Pictured above: CEO & Founder of iungo Roy Cooke and Co-Founder & Chief Product Officer Sumeet Herlekar.
Stone & Chalk startup iungo is driving innovation with a “fitbit for cars” that works by plugging into a car’s computer to exchange all of the data and gives power back to the driver to enhance overall driver safety.
CEO and Founder Roy Cooke, sat down with Stone & Chalk, to share his story of how they have developed their product to place focus back on driver safety with the help of a $55,000 grant from Jobs for NSW. The grant involved a partnership with Pickles Australia, leading used cars company, to look at how iungo could commercialise this technology.
Roy is excited about the Australian market, “There’s a lot of really good things you can do with data, particularly on driver safety. That, to us, has always been a big issue, a dialogue, particularly with the NSW government again on the CTP and insurance side […] there’s a lot of reform and innovation happening in the insurance space.”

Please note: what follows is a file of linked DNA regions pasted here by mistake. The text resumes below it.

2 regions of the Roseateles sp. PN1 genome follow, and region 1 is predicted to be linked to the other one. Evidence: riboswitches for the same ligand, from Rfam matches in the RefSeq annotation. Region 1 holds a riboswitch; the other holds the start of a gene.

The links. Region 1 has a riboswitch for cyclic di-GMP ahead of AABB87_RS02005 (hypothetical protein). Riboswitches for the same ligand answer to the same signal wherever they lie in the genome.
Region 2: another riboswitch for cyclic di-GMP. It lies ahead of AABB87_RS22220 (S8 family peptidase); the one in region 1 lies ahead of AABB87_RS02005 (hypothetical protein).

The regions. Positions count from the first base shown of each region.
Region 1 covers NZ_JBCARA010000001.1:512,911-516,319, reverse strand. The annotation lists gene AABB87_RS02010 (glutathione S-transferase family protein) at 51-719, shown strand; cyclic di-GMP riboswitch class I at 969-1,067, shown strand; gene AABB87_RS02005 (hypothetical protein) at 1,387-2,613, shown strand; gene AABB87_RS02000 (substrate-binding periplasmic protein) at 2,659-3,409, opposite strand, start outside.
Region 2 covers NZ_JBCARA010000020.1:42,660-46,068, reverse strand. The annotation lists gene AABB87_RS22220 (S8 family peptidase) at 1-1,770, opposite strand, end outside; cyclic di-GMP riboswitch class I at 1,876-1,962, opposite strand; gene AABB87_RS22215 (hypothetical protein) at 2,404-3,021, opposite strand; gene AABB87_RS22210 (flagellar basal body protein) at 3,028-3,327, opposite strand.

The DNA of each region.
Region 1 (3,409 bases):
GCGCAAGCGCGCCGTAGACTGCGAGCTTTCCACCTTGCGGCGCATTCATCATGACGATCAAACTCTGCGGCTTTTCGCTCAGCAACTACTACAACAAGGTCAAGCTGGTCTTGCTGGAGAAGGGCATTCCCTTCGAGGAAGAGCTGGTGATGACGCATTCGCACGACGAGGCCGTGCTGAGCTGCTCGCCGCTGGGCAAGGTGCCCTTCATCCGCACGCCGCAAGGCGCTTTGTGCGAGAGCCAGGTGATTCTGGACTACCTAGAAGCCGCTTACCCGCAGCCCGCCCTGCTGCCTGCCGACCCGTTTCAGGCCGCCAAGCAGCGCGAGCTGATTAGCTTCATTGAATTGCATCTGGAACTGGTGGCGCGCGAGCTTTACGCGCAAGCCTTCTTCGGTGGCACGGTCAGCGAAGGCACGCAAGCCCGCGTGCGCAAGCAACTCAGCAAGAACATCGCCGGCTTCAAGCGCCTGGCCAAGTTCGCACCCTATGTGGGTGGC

Roy explained that the technology itself isn’t new as it has been in the US for some time, as well as Europe, but what makes it unique is how data is shared in a secure, efficient manner.
Overall, iungo has found its voice in being an agent of change and by actively participating in conversations around driving data exchange to encourage road safety whether it be for an enterprise fleet, customer, or parents who have children learning how to drive.
Co-Founder of iungo, Sumeet Herlekar, explains, “Small businesses and consumers can now access the same benefits as large fleets given iungo’s lower cost to serve.”
In exciting news, iungo has just launched into the enterprise market after running a number of trials last year and are continuing to refine their technology in order to improve the overall driver safety.